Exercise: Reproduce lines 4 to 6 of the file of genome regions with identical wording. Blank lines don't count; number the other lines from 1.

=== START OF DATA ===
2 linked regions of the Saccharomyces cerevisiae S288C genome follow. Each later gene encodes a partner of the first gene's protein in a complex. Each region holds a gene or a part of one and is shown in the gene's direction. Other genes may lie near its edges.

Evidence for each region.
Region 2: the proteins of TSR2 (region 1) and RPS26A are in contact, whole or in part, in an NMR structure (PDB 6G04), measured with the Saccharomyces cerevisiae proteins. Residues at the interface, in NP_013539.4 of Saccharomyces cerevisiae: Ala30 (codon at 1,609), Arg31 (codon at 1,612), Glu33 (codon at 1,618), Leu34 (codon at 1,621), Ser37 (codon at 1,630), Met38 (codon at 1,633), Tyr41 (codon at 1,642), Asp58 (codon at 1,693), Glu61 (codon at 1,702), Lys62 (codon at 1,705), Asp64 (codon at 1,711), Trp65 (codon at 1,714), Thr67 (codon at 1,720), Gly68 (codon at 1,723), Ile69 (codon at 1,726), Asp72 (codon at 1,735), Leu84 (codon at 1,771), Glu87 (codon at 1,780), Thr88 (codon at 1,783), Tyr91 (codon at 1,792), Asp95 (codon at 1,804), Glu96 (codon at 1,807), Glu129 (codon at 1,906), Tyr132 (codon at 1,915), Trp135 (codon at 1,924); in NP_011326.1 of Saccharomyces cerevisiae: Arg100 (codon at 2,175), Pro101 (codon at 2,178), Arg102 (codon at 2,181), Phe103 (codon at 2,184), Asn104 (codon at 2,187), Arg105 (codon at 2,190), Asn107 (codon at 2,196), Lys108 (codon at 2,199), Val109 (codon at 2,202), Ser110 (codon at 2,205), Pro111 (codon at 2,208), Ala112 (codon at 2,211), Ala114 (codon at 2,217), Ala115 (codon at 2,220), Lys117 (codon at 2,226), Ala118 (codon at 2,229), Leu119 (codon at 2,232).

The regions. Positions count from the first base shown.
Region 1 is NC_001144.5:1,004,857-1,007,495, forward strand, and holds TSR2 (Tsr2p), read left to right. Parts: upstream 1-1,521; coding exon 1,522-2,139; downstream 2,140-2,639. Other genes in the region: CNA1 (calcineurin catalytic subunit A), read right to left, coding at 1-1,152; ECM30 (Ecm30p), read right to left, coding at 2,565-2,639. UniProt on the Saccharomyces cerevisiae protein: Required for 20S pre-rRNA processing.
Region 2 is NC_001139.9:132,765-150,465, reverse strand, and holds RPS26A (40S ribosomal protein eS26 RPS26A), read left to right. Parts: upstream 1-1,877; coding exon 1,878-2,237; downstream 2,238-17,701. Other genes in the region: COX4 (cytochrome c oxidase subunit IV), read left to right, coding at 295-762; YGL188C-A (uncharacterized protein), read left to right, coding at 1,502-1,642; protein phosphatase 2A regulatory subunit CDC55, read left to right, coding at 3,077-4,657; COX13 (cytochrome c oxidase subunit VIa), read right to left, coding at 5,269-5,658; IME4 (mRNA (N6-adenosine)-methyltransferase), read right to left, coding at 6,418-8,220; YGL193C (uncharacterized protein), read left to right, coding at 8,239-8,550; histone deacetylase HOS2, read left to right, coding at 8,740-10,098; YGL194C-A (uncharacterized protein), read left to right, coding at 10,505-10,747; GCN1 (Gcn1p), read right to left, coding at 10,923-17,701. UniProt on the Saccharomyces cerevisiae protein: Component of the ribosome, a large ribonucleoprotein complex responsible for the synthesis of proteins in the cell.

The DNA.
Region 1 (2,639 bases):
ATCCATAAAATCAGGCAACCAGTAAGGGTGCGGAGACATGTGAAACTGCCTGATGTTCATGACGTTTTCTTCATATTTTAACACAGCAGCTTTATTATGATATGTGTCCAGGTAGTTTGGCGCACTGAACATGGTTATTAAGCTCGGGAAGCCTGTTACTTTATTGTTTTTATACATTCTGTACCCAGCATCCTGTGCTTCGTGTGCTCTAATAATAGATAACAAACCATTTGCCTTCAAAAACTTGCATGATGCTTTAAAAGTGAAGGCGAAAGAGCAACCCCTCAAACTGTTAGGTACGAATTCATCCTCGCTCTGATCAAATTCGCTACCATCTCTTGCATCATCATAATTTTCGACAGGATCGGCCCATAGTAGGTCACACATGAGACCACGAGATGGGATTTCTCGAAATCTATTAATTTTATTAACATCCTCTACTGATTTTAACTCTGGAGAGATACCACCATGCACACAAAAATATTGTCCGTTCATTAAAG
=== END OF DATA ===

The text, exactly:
The regions. Positions count from the first base shown.
Region 1 is NC_001144.5:1,004,857-1,007,495, forward strand, and holds TSR2 (Tsr2p), read left to right. Parts: upstream 1-1,521; coding exon 1,522-2,139; downstream 2,140-2,639. Other genes in the region: CNA1 (calcineurin catalytic subunit A), read right to left, coding at 1-1,152; ECM30 (Ecm30p), read right to left, coding at 2,565-2,639. UniProt on the Saccharomyces cerevisiae protein: Required for 20S pre-rRNA processing.
Region 2 is NC_001139.9:132,765-150,465, reverse strand, and holds RPS26A (40S ribosomal protein eS26 RPS26A), read left to right. Parts: upstream 1-1,877; coding exon 1,878-2,237; downstream 2,238-17,701. Other genes in the region: COX4 (cytochrome c oxidase subunit IV), read left to right, coding at 295-762; YGL188C-A (uncharacterized protein), read left to right, coding at 1,502-1,642; protein phosphatase 2A regulatory subunit CDC55, read left to right, coding at 3,077-4,657; COX13 (cytochrome c oxidase subunit VIa), read right to left, coding at 5,269-5,658; IME4 (mRNA (N6-adenosine)-methyltransferase), read right to left, coding at 6,418-8,220; YGL193C (uncharacterized protein), read left to right, coding at 8,239-8,550; histone deacetylase HOS2, read left to right, coding at 8,740-10,098; YGL194C-A (uncharacterized protein), read left to right, coding at 10,505-10,747; GCN1 (Gcn1p), read right to left, coding at 10,923-17,701. UniProt on the Saccharomyces cerevisiae protein: Component of the ribosome, a large ribonucleoprotein complex responsible for the synthesis of proteins in the cell.